Class & modifiers modifiers

Hi

I want to make a question to all the ruby-lang people (I hope that
somebody answered it).

I'm writing a database GUI and I'm coding the backend using modules
and classes.

If I have this situation:

module A

  protected

    def b_method()
      return 'foo->A'
    end

end

class B
  include A

  def b_method()
    return 'foo->B'
  end

end

Is B's method b_method() protected? Is it public? What the hell is this
method (:wink: ) ?

Thanks in advance

Kind regards

    Miquel

···

______________________________________________
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Hi,

···

In message "Re: Class & modifiers modifiers" on Thu, 25 Jan 2007 23:58:09 +0900, Miquel <ktalanet@yahoo.es> writes:

module A

protected

  def b_method()
    return 'foo->A'
  end

end

class B
include A

def b_method()
  return 'foo->B'
end

end

Is B's method b_method() protected? Is it public? What the hell is this
method (:wink: ) ?

public. I don't recommend to override protected method though.

              matz.

EL Fri, 26 Jan 2007 00:55:18 +0900
Yukihiro Matsumoto <matz@ruby-lang.org> escrigué:

Hi,

>module A
>
> protected
>
> def b_method()
> return 'foo->A'
> end
>
>end
>
>class B
> include A
>
> def b_method()
> return 'foo->B'
> end
>
>end
>
>Is B's method b_method() protected? Is it public? What the hell is
this |method (:wink: ) ?

public. I don't recommend to override protected method though.

Why not?

You might have a protected method in a module which has no code or
only an exception (something like an abstract method in Java/C#) and has
a different behaviour in the different classes which include it. In this
case it must have been overriden.

What do you think about this?

Btw, congratulations for this awesome language you have written.

              matz.

              Miquel

···

In message "Re: Class & modifiers modifiers" > on Thu, 25 Jan 2007 23:58:09 +0900, Miquel <ktalanet@yahoo.es> > writes:

______________________________________________
LLama Gratis a cualquier PC del Mundo.
Llamadas a fijos y móviles desde 1 céntimo por minuto.
http://es.voice.yahoo.com

Hi,

public. I don't recommend to override protected method though.

Why not?

Because protected methods are called only from subclass of defining
class. That means overriding changes the restriction scope of the
method.

You might have a protected method in a module which has no code or
only an exception (something like an abstract method in Java/C#) and has
a different behaviour in the different classes which include it. In this
case it must have been overriden.

What do you think about this?

As far as current protected behavior remains, I'd recommend to prepare
separate method to override in the subclass.

              matz.

···

In message "Re: Class & modifiers modifiers" on Fri, 26 Jan 2007 01:13:25 +0900, Miquel <ktalanet@yahoo.es> writes:

EL Fri, 26 Jan 2007 03:16:39 +0900
Yukihiro Matsumoto <matz@ruby-lang.org> escrigué:

Hi,

>> public. I don't recommend to override protected method though.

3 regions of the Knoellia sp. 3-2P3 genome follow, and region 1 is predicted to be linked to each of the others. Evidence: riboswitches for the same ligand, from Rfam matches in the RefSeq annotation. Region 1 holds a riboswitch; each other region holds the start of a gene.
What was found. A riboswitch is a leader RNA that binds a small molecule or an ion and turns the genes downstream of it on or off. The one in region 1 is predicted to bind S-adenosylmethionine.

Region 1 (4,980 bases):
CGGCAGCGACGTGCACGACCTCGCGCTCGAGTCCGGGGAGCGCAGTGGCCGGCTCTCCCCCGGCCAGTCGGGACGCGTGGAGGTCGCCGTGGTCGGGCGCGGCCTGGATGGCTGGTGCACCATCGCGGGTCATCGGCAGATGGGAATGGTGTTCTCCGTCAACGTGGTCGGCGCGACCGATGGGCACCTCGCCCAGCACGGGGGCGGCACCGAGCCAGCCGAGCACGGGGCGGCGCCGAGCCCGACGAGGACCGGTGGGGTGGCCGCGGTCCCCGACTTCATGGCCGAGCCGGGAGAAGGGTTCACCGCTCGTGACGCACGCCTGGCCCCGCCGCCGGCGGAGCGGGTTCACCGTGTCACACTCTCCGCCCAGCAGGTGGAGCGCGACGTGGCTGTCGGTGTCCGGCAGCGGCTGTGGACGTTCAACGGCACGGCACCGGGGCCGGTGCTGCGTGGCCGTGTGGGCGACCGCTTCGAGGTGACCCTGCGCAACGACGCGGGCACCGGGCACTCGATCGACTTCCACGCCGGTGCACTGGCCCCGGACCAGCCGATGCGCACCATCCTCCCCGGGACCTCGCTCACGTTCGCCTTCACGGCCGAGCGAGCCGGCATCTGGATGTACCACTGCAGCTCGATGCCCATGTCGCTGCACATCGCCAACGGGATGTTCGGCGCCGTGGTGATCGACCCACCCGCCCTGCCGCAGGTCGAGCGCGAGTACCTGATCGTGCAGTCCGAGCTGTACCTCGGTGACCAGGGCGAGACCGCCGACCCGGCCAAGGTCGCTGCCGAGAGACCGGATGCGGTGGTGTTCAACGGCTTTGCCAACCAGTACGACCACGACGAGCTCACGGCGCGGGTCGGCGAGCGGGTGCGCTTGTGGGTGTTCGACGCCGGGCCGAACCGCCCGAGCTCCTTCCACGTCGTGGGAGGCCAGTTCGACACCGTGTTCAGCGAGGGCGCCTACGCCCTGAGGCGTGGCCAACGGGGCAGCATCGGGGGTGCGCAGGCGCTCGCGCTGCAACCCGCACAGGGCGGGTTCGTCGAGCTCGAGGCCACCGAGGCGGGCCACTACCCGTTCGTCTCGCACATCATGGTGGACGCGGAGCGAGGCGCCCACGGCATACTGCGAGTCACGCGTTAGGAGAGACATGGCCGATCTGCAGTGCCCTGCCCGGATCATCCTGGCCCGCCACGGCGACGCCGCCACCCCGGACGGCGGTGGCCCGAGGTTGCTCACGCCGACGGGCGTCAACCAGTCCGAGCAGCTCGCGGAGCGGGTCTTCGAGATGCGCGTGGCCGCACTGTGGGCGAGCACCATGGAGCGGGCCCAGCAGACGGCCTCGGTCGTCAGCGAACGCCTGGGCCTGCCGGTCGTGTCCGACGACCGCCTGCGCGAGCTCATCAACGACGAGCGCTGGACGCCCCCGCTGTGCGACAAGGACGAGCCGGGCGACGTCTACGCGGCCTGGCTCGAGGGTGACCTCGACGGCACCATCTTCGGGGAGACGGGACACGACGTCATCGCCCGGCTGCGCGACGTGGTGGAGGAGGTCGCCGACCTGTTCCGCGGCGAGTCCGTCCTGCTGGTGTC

>
>Why not?

Because protected methods are called only from subclass of defining
class. That means overriding changes the restriction scope of the
method.

>You might have a protected method in a module which has no code or
>only an exception (something like an abstract method in Java/C#) and
has |a different behaviour in the different classes which include it.
In this |case it must have been overriden.
>
>What do you think about this?

As far as current protected behavior remains, I'd recommend to prepare
separate method to override in the subclass.

Excuse me if I'm getting boring but I don't know if I explained myself
well, here is an example:

module Shape

  def name
    #raise a not implemented method.
  end

  def printName()
    puts name
  end

end

class Square
  include Shape

  def name
    return 'Square'
  end

end

class Circle
  include Shape

  def name
    return 'Circle'
  end

end

I know that it could be written, for example, as a attr_reader and set
it in the initialize, but this is the idea I want to express (I think
its so useful).

Or maybe you want to say that it's better to code an intermidiate class
between de module and the classes (or even instead of the module) and
declare there the "abstract" method?

Sorry, but I'm so used to Java and C#.

Kind regards

  Miquel

···

In message "Re: Class & modifiers modifiers" > on Fri, 26 Jan 2007 01:13:25 +0900, Miquel <ktalanet@yahoo.es> > writes:

              matz.

______________________________________________
LLama Gratis a cualquier PC del Mundo.
Llamadas a fijos y móviles desde 1 céntimo por minuto.
http://es.voice.yahoo.com

EL Fri, 26 Jan 2007 03:16:39 +0900
Yukihiro Matsumoto <matz@ruby-lang.org> escrigué:

> Hi,
>
> >> public. I don't recommend to override protected method though.
> >
> >Why not?
>
> Because protected methods are called only from subclass of defining
> class. That means overriding changes the restriction scope of the